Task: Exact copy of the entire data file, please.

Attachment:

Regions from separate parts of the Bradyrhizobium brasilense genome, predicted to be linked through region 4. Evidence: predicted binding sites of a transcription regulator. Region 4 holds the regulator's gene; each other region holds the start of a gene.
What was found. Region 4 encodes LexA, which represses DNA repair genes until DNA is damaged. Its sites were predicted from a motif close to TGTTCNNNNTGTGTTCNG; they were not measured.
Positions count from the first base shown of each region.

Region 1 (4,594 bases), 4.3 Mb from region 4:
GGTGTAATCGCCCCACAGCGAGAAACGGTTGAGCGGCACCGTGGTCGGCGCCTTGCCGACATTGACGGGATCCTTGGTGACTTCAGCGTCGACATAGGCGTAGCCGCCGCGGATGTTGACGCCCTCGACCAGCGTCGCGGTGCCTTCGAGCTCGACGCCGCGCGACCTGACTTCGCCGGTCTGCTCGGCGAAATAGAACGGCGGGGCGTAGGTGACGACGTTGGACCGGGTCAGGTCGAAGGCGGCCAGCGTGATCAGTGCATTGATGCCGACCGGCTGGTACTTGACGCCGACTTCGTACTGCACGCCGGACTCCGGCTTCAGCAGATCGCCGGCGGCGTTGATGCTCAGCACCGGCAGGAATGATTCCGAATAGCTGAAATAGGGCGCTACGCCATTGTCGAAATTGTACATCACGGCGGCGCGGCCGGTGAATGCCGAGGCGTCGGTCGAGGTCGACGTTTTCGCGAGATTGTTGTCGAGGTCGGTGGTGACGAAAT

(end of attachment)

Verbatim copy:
Regions from separate parts of the Bradyrhizobium brasilense genome, predicted to be linked through region 4. Evidence: predicted binding sites of a transcription regulator. Region 4 holds the regulator's gene; each other region holds the start of a gene.
What was found. Region 4 encodes LexA, which represses DNA repair genes until DNA is damaged. Its sites were predicted from a motif close to TGTTCNNNNTGTGTTCNG; they were not measured.
Positions count from the first base shown of each region.

Region 1 (4,594 bases), 4.3 Mb from region 4:
GGTGTAATCGCCCCACAGCGAGAAACGGTTGAGCGGCACCGTGGTCGGCGCCTTGCCGACATTGACGGGATCCTTGGTGACTTCAGCGTCGACATAGGCGTAGCCGCCGCGGATGTTGACGCCCTCGACCAGCGTCGCGGTGCCTTCGAGCTCGACGCCGCGCGACCTGACTTCGCCGGTCTGCTCGGCGAAATAGAACGGCGGGGCGTAGGTGACGACGTTGGACCGGGTCAGGTCGAAGGCGGCCAGCGTGATCAGTGCATTGATGCCGACCGGCTGGTACTTGACGCCGACTTCGTACTGCACGCCGGACTCCGGCTTCAGCAGATCGCCGGCGGCGTTGATGCTCAGCACCGGCAGGAATGATTCCGAATAGCTGAAATAGGGCGCTACGCCATTGTCGAAATTGTACATCACGGCGGCGCGGCCGGTGAATGCCGAGGCGTCGGTCGAGGTCGACGTTTTCGCGAGATTGTTGTCGAGGTCGGTGGTGACGAAAT